What do we do with downtime? We embrace it!
Months into a frustrating online purgatory, the time has come to view our forced downtime as a “sabbatical”—a break from the routine that gives us the time and means to rejuvenate our groups
In music, there’s a notation known as a caesura, a metrical pause or break in a verse where one phrase ends and another phrase begins. In barbershop music, it can be expressed by a comma or two lines, either slashed (//) or upright (||) and often referred to as “railroad tracks.” In time value, this break may vary between the slightest perception of silence all the way up to a full pause. When we, as performers, see this notated, the duration of the pause is entirely up to the conductor or individual performers. While this pause can help build tension and suspense, it can also give the listener (and the performer) a well-needed rest and reprieve from a busy or challenging piece.
This spring, all 781 of our BHS choruses, from the casual, social chorus to the gold medal chorus, were plunged into new territory, not knowing immediately how to keep their singers engaged and not knowing the duration. Suddenly, out the window went all plans for social events, local concerts, new music, conventions, and world travel. While the emotional toll on many of us is lasting, the impression on our organizations could be indefinite if not used proactively.
BHS staff have been busy visiting hundreds of chapters’ virtual rehearsals to provide organizational guidance and musical enrichment. Even though some are excelling at providing content and keeping engaged, it’s clear that to one degree or another, most of us have not settled into knowing what to do with extended caesuras or downtime.
THE PURPOSE OF A “SABBATICAL”
Among university professors and in some professions, it can be common or even encouraged for those with seniority to take off up to a yearlong sabbatical from work. The idea is to prevent burnout or stagnation by allowing time to attain professional goals, develop additional skills, write a book, or simply take some well-needed rest from a relentlessly stressful career. What some call “creative disruption” can have meaningful benefits both for the leader and the organization itself.
In their 2009 study on “Sabbaticals for Capacity Building & Leadership Development in the Nonprofit Sector,” Deborah S. Linnell and Tim Wolfred state: “The stresses and demands of leadership make intellectual, emotional, creative, and even physical burnout all too common among nonprofit leaders. A ‘time away’ from the daily grind of high-pressure work routines can rejuvenate body, mind, and spirit. It can also bring a leader to new perceptions and re-framings that ultimately create greater leadership capacity in his or her organization.”
What sabbaticals can do for an individual, they can do exponentially for an organization as a whole. Although uncommon, an “organizational sabbatical” can happen even without pandemics and other “acts of God.” From 1935 to 1987, the storied Handel Choir of Baltimore was known for its unbroken annual tradition of performing Handel’s “Messiah.” Then they took an unprecedented 10 months off to reevaluate their bylaws, merge/reorganize their board structure (to include members of the singing chorus) and launch aggressive educational outreach programs.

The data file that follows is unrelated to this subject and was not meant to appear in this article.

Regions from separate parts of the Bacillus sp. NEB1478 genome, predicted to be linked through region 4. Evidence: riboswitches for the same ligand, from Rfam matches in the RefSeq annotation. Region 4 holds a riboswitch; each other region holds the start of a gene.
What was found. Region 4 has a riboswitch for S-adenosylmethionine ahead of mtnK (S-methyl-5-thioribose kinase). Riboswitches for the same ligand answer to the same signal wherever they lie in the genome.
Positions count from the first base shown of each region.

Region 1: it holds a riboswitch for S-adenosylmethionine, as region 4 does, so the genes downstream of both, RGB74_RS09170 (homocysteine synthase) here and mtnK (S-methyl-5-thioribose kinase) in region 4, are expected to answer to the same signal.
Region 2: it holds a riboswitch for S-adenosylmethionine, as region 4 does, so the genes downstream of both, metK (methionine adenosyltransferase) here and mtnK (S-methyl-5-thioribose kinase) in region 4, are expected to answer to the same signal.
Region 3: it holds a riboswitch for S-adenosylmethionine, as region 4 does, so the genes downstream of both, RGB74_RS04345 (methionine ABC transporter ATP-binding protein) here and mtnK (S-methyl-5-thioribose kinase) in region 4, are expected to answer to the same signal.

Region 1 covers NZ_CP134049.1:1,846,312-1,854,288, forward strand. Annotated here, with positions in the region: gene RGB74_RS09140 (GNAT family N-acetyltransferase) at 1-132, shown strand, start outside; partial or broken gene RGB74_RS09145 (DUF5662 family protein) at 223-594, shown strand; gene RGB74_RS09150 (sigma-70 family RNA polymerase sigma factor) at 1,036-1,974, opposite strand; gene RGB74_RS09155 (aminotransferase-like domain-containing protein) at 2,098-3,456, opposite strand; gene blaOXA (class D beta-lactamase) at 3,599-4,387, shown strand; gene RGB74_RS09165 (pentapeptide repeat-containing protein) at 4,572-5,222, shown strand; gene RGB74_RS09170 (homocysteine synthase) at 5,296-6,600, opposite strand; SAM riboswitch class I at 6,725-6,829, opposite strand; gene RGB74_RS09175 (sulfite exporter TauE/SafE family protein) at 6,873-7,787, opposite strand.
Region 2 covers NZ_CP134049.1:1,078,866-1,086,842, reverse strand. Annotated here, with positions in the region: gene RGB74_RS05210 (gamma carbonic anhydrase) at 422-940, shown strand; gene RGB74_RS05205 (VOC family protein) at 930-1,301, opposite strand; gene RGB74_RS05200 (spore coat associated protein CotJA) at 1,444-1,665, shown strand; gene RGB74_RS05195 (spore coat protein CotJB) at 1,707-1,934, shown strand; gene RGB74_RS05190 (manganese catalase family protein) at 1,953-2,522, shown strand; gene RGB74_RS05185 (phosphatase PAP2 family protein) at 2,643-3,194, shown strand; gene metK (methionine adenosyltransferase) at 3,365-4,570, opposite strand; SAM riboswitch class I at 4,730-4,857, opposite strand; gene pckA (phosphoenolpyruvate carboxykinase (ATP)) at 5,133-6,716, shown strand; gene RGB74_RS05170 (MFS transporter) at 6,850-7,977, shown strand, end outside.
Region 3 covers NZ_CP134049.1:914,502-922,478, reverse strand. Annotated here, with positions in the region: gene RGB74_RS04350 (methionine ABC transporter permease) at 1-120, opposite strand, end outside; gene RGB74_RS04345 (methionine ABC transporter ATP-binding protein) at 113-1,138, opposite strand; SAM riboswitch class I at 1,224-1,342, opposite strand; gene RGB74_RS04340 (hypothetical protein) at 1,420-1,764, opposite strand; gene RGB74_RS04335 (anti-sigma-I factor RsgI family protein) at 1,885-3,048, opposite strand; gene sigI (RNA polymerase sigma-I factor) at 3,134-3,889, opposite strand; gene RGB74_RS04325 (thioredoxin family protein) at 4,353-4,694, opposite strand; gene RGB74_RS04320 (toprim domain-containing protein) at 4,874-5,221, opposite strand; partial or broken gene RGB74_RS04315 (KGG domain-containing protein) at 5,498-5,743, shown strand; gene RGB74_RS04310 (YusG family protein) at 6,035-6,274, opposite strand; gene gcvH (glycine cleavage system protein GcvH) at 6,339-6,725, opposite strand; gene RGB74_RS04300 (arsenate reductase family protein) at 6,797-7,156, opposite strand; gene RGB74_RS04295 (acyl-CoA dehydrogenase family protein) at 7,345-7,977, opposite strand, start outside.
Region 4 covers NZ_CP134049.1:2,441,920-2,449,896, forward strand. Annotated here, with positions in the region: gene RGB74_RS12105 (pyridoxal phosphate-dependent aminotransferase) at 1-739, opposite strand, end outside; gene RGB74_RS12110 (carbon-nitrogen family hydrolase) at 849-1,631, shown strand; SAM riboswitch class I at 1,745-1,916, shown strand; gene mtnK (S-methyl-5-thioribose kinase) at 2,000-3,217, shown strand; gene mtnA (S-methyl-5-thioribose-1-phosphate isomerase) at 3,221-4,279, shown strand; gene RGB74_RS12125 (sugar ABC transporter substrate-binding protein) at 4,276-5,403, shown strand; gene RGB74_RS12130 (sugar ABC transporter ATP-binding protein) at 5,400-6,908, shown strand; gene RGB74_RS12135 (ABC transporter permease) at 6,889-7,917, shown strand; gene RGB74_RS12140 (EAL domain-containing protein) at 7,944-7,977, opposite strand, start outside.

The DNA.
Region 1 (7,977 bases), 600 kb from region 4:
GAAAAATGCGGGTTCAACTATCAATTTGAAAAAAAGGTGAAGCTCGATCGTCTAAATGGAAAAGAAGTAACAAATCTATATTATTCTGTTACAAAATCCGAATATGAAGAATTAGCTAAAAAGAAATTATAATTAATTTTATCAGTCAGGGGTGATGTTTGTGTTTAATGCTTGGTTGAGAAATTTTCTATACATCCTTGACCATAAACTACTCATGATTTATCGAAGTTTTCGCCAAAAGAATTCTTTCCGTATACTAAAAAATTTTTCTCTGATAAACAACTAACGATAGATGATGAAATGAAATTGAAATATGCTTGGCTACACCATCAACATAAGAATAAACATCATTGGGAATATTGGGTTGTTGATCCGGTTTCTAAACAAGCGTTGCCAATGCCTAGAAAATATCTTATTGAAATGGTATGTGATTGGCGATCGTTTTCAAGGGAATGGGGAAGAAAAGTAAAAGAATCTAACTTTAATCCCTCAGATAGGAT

The leadership took a proactive approach to address some issues they’d been hearing about among the singers and patrons regarding a lack of connection to their changing community. They made the best of the time, and the shifts they made would have been impossible while trying to maintain operational “business as usual.”
UTILIZING YOUR FORCED SABBATICAL
A break like this—either by choice or by necessity—can be disruptive to an organization, but often sparks creativity and establishes new perspectives regarding a group’s work, organization, and leadership style. The disruption may also show leaders that they need to take on, delegate, or outsource additional responsibilities—sometimes permanently—and allow board members to examine their own roles from a new, productive perspective.
Such was the case for the Concord, Mass. Chapter (Vocal Revolution) and Greater Central Ohio Chapter (Alliance Chorus). Both followed up director turnover with a year off of contest, followed by taking the entire chorus to Harmony University for leadership and musical development. In a recent example, the Hilltop, Minn. Chapter (Great Northern Union), took advantage of the time, now in abundance, to invest in their members. After five months of virtual rehearsals, an online music theory and education program, and an aggressive online coaching schedule, they saw the opportunity to dig deeper when it was announced that Harmony University was going virtual this past July.
Instead of continuing to bring in only a couple of coaches, they thought “Why not go where all the coaches are and let everyone enjoy their own path to becoming a musician for the month?” The chapter invested in their members’ development by underwriting half of the cost for their members to attend the hundreds of available sessions.
WHAT CAN YOU DO NOW?
Now is the time to create a new foundational base, refine and realign mission and vision statements, raise local funds, apply for grants, or make any necessary personnel changes. Build an education plan for members (or your community as an outreach project), build a leader succession plan, and ensure that leaders’ heirs apparent are trained/mentored effectively. Reach out and connect virtually with past members.
Most important, don’t be afraid to rest and invest back in yourselves. Enrichment for yourself and your members might benefit the organization in the long run, but it has a value all to itself. In that “rest,” you can find personal and organizational clarity on how to be the best version of yourself you can be.
About the Author
Nate Ogg is the Chapter Success Manager for the Barbershop Harmony Society.